CNN Anchor-Turned-Author To Discuss Evolution Of News For GCJD Presentation
Oct. 3, 2013
SHSU Media Contact: Jennifer Gauntt
Story By: Connor Hyde
|Like Jon Stewart's satirical "Daily Show," Pilgrim's novels blur the lines between reality and fiction, taking her characters around the globe, just as her career at CNN took her to locations like Russia, China, Cuba, the Middle East and South Africa. She will discuss the evolution of news on Oct. 22 as a speaker for SHSU's Global Center for Journalism and Democracy. —Submitted photo|
More people tuned in to hear Jon Stewart’s opinion on the Syrian conflict than tuned into any traditional news show, according to Nielson ratings.
In fact, studies have shown Stewart has been ranked among the most respected news anchors and journalists in the United States, sitting with Dan Rather, Tom Brokaw and Anderson Cooper.
But Stewart is not a journalist; he’s a comedian.
Cue the journalistic outrage. Except that not all journalists think this is a bad thing.
Kitty Pilgrim, former CNN anchor-turned-author, is among them.
Pilgrim will share her perspective—that news as entertainment can be just as effective at informing the public as any other venue—with the Bearkat and area communities on Oct. 22, as part of a Sam Houston State University Global Center for Journalism and Democracy presentation.
Her talk, “That’s Entertainment: The Reshaping of News,” during which she will discuss the evolution of journalism, will begin at 7 p.m. in the Gaertner Performing Arts Center Concert Hall.
The author of The Explorer’s Code and the The Stolen Chalice, Pilgrim has made a similar journey; she spent 24 years at CNN tackling hard news, and now educates readers through romance novels.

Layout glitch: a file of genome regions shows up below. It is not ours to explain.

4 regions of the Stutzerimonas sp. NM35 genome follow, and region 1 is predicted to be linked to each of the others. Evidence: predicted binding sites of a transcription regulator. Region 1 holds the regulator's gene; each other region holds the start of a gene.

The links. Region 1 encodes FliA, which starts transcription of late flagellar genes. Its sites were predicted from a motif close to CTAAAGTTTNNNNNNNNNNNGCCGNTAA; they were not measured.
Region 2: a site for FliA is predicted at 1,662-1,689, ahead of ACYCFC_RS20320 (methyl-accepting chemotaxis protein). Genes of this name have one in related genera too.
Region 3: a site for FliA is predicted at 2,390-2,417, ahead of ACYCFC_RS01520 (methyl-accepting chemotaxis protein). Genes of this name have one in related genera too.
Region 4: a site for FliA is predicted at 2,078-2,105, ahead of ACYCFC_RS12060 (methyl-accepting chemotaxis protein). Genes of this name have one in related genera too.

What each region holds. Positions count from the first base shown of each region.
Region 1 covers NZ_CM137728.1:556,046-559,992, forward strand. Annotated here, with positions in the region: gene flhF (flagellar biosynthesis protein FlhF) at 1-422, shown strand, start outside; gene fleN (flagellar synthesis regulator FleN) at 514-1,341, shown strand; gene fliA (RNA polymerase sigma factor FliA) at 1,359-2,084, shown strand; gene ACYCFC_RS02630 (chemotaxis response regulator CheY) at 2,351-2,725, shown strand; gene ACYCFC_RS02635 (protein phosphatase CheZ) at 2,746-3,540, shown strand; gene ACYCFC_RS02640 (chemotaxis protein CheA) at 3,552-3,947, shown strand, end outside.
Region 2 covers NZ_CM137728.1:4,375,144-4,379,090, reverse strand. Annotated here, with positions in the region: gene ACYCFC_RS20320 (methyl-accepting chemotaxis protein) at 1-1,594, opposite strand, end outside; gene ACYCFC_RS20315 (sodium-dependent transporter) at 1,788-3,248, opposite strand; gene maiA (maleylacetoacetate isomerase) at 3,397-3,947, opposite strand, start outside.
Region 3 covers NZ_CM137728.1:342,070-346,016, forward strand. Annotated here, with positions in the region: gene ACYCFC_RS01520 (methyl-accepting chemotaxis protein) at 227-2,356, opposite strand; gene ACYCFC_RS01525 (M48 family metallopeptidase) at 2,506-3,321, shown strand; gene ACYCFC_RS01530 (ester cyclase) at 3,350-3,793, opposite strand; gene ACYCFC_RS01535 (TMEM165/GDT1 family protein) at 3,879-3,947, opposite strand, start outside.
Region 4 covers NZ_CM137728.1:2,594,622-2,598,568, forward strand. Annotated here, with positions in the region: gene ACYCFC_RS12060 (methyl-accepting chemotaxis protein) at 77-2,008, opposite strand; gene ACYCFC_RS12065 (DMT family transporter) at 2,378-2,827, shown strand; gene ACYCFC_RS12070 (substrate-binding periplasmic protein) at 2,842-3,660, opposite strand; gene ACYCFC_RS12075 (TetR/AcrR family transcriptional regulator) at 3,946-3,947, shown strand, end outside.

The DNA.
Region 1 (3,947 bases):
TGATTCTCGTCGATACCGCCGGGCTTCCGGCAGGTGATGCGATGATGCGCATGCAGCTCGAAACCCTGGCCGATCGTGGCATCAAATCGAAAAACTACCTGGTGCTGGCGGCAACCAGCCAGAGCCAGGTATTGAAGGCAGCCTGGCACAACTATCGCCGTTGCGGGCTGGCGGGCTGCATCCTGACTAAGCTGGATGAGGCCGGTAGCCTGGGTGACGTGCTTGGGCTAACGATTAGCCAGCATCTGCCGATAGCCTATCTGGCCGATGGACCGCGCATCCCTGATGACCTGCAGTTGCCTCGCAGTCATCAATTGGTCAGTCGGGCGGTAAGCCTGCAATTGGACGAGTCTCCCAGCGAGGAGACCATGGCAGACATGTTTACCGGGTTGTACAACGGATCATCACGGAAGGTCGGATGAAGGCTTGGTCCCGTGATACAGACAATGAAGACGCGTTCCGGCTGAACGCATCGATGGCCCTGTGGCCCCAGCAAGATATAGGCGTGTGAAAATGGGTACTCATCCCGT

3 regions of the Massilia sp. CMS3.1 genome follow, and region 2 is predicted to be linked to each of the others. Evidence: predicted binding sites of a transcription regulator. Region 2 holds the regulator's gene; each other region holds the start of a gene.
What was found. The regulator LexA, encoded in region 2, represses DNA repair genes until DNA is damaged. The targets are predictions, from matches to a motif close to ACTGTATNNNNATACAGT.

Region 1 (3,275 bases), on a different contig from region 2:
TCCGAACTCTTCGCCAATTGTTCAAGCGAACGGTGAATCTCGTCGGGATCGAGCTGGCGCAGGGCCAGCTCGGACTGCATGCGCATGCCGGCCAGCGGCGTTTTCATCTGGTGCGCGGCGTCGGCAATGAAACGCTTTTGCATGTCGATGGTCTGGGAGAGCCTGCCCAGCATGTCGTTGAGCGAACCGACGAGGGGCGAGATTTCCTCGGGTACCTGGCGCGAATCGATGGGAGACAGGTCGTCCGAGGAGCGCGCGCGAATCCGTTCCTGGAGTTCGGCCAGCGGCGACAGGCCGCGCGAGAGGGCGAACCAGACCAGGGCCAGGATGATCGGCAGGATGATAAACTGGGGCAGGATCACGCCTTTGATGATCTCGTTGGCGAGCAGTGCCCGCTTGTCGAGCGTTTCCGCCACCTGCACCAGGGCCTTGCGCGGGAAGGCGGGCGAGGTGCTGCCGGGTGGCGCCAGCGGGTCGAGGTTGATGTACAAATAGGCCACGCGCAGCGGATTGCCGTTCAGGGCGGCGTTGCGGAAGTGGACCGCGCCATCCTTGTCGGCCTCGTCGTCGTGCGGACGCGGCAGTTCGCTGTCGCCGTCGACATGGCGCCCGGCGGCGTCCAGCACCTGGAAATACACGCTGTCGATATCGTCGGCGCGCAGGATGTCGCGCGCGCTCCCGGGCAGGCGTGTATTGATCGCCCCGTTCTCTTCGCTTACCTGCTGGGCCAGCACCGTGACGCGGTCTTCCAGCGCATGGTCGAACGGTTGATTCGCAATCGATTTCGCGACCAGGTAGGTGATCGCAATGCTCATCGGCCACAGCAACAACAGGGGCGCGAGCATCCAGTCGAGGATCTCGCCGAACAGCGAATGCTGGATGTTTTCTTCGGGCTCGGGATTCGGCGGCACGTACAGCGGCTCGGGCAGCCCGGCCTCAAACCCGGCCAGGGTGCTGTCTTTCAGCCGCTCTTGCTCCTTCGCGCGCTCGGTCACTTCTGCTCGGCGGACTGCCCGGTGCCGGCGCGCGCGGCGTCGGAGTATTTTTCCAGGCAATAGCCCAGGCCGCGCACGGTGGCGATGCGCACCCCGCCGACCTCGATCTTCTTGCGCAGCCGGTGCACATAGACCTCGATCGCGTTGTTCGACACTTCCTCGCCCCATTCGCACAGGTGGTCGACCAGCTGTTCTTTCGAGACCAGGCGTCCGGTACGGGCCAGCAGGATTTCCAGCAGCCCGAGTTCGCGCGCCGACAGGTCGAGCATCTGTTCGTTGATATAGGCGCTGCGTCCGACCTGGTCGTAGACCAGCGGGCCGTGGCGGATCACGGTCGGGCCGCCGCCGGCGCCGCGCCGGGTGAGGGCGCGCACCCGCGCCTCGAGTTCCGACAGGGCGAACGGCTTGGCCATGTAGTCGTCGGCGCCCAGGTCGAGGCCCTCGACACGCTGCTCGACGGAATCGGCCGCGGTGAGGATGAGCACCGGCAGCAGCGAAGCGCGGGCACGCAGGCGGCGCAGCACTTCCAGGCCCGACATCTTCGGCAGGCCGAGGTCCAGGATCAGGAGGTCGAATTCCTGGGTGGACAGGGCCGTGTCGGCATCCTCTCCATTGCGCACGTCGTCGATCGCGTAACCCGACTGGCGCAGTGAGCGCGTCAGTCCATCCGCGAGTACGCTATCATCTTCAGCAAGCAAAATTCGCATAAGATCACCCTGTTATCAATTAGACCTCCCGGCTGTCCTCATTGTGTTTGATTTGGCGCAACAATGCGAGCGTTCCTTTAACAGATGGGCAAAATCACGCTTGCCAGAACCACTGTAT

“We’re in a really interesting transition right now because a lot of our information is coming through an entertainment product,” Pilgrim said. “The human capacity for curiosity continues, and people will self-select how they get their information; and I don’t think that’s a problem.”
Pilgrim launched her career with CNN in 1986 after seeing the news network in the U.S. Embassy cafeteria in Belgium. She returned to New York and “banged on the door until they would talk to me and demanded a job.”
After landing a job as a production assistant, Pilgrim worked her way up the ladder to become a news correspondent. She also filled in as an anchor on the award-winning show “Moneyline.”
The Columbia University graduate said through her journey with CNN, the newsroom’s culture helped mold her writing and editorial style.
“When you worked with people, you worked with the entire organization,” she said. “You didn’t work with Lou Dobbs or Wolf Blitzer or Larry King. You worked with the entire organization.”
Pilgrim won Emmy, Peabody, DuPont and Overseas Press awards, as well as others, during her time at CNN.
Since her departure from CNN in 2009, Pilgrim has published two novels centering on the exploits of a world famous archaeologist and his love interest, who is an oceanographer.
Pilgrim conceived The Explorer’s Code on her subway trips home from work during her final year at CNN. After seven months, the initial manuscript was completed when she sent her copy to book agent Morton Janklow.
“I told him ‘tell me if it’s garbage or not,’” she said. “He said, ‘I think you should quit your job at CNN and start your career as a novelist.’”
As a fiction writer, Pilgrim goes into the field much as she did as a reporter, asking tough questions and turning to experts when accuracy counts to create “fact-based fiction.”
For example, for The Stolen Chalice, she interviewed world health experts to find out how they would respond to a biochemical attack.
“I put it in a thriller plot line, and it’s the same information (that would be in a news package),” she said. “Now if people learn all of that in a thriller or in a news package what’s the difference?”
Pilgrim said despite the decline of traditional news viewers, there are so many other ways to remain informed, and that’s the key.
“I think news as entertainment, and entertainment as news, has the same number of eyeballs looking at information sources, but the same number of people are going somewhere else to find out what’s going on in the world,” she said. “I think you can find something to suit your taste.”
Pilgrim's lecture is free and open to the public.
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